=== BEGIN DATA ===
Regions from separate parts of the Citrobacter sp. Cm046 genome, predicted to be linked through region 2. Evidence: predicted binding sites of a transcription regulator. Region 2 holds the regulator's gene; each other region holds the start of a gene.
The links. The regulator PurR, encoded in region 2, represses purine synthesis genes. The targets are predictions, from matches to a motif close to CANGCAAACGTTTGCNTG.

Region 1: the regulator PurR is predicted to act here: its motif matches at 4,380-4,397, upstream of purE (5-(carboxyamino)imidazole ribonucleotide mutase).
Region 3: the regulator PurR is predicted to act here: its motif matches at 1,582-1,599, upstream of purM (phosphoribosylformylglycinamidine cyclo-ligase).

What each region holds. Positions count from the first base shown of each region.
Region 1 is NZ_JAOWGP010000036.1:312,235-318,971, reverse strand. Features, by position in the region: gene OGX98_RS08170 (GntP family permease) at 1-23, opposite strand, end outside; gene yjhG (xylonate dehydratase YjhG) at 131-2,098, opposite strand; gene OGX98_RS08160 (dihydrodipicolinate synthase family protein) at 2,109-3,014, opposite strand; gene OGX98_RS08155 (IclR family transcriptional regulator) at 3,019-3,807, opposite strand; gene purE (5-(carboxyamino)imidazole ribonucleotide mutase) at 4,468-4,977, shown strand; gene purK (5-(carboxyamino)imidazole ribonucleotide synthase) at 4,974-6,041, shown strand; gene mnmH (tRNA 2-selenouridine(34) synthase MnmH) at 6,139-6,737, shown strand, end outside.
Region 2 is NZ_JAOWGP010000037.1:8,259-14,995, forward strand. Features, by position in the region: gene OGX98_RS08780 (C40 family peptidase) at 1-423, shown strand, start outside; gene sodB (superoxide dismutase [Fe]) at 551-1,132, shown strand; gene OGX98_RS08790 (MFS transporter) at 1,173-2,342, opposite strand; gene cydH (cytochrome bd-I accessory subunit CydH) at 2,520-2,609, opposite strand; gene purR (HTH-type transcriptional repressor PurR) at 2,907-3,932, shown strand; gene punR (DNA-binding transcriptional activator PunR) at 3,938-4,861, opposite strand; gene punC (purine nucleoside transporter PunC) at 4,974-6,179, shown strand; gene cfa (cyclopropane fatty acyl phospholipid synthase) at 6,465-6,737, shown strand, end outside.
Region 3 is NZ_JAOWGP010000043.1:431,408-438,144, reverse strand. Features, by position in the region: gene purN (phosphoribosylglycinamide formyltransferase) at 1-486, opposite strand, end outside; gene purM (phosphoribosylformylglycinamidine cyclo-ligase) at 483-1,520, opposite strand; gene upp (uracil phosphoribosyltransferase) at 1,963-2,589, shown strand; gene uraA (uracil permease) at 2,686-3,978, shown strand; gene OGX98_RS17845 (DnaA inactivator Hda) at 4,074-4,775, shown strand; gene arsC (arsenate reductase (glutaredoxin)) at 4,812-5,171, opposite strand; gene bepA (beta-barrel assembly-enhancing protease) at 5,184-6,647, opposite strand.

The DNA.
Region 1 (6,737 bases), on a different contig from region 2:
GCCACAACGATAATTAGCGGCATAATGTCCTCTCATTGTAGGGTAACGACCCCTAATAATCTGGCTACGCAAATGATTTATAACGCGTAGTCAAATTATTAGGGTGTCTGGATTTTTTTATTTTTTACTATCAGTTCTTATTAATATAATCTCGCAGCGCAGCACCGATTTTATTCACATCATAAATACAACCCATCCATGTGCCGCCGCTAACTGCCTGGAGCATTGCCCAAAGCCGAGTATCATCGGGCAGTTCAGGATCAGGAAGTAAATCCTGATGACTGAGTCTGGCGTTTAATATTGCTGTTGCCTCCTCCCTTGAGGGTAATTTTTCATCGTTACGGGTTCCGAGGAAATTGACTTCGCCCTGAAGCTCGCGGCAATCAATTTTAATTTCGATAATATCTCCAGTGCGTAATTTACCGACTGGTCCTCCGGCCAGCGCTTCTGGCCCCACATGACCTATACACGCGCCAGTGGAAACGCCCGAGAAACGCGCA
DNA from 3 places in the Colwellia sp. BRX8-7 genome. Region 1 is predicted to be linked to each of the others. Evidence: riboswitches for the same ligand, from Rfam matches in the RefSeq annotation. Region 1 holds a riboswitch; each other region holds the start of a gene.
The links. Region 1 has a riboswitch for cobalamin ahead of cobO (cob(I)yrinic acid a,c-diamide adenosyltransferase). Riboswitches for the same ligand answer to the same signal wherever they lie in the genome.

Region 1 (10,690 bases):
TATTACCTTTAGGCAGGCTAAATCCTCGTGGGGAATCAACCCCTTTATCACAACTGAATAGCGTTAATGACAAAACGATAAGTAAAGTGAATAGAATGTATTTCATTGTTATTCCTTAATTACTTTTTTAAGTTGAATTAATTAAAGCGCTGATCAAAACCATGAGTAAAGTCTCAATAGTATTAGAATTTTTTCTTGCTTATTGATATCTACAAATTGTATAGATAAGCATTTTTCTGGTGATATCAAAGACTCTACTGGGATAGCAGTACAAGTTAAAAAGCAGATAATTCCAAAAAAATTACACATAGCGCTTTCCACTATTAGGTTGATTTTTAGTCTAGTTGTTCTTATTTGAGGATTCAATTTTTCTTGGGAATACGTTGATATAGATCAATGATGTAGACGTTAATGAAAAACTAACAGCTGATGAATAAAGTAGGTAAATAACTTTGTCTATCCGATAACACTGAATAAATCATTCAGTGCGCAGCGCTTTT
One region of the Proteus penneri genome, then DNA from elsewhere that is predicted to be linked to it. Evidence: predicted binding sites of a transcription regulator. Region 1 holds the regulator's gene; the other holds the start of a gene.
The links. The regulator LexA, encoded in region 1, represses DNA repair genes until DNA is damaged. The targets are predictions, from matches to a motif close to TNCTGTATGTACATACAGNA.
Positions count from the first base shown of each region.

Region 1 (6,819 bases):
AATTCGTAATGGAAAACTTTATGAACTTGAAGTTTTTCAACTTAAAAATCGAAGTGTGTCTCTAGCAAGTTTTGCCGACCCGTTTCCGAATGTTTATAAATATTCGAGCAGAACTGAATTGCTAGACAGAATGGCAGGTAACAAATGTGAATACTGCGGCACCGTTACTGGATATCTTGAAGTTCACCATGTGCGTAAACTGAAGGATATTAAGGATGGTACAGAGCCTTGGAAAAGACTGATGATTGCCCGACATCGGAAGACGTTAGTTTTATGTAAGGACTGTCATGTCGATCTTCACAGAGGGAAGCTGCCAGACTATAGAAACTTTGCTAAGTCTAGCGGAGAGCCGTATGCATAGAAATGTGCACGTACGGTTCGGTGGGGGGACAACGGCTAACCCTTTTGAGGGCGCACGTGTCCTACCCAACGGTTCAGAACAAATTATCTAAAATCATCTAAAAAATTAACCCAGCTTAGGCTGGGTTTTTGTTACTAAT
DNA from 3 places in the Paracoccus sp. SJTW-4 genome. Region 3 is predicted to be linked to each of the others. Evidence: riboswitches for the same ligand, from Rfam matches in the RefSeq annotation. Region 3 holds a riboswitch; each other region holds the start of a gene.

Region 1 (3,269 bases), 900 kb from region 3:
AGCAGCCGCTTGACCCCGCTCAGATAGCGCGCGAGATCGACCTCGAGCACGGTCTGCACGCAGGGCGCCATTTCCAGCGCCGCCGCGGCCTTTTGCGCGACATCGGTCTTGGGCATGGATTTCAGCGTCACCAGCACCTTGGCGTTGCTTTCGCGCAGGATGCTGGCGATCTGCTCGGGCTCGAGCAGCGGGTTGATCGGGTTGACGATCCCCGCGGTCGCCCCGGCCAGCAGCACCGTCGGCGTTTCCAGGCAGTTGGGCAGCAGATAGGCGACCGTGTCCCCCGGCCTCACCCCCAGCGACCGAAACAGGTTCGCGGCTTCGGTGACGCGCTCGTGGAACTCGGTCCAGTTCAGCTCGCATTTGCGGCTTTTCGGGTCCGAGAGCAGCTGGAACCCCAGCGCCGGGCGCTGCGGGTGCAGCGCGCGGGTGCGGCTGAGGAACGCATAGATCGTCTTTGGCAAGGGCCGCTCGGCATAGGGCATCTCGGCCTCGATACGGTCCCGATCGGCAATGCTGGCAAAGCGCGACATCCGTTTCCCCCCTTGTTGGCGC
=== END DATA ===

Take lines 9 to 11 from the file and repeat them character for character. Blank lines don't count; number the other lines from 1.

The DNA.
Region 1 (6,737 bases), on a different contig from region 2:
GCCACAACGATAATTAGCGGCATAATGTCCTCTCATTGTAGGGTAACGACCCCTAATAATCTGGCTACGCAAATGATTTATAACGCGTAGTCAAATTATTAGGGTGTCTGGATTTTTTTATTTTTTACTATCAGTTCTTATTAATATAATCTCGCAGCGCAGCACCGATTTTATTCACATCATAAATACAACCCATCCATGTGCCGCCGCTAACTGCCTGGAGCATTGCCCAAAGCCGAGTATCATCGGGCAGTTCAGGATCAGGAAGTAAATCCTGATGACTGAGTCTGGCGTTTAATATTGCTGTTGCCTCCTCCCTTGAGGGTAATTTTTCATCGTTACGGGTTCCGAGGAAATTGACTTCGCCCTGAAGCTCGCGGCAATCAATTTTAATTTCGATAATATCTCCAGTGCGTAATTTACCGACTGGTCCTCCGGCCAGCGCTTCTGGCCCCACATGACCTATACACGCGCCAGTGGAAACGCCCGAGAAACGCGCA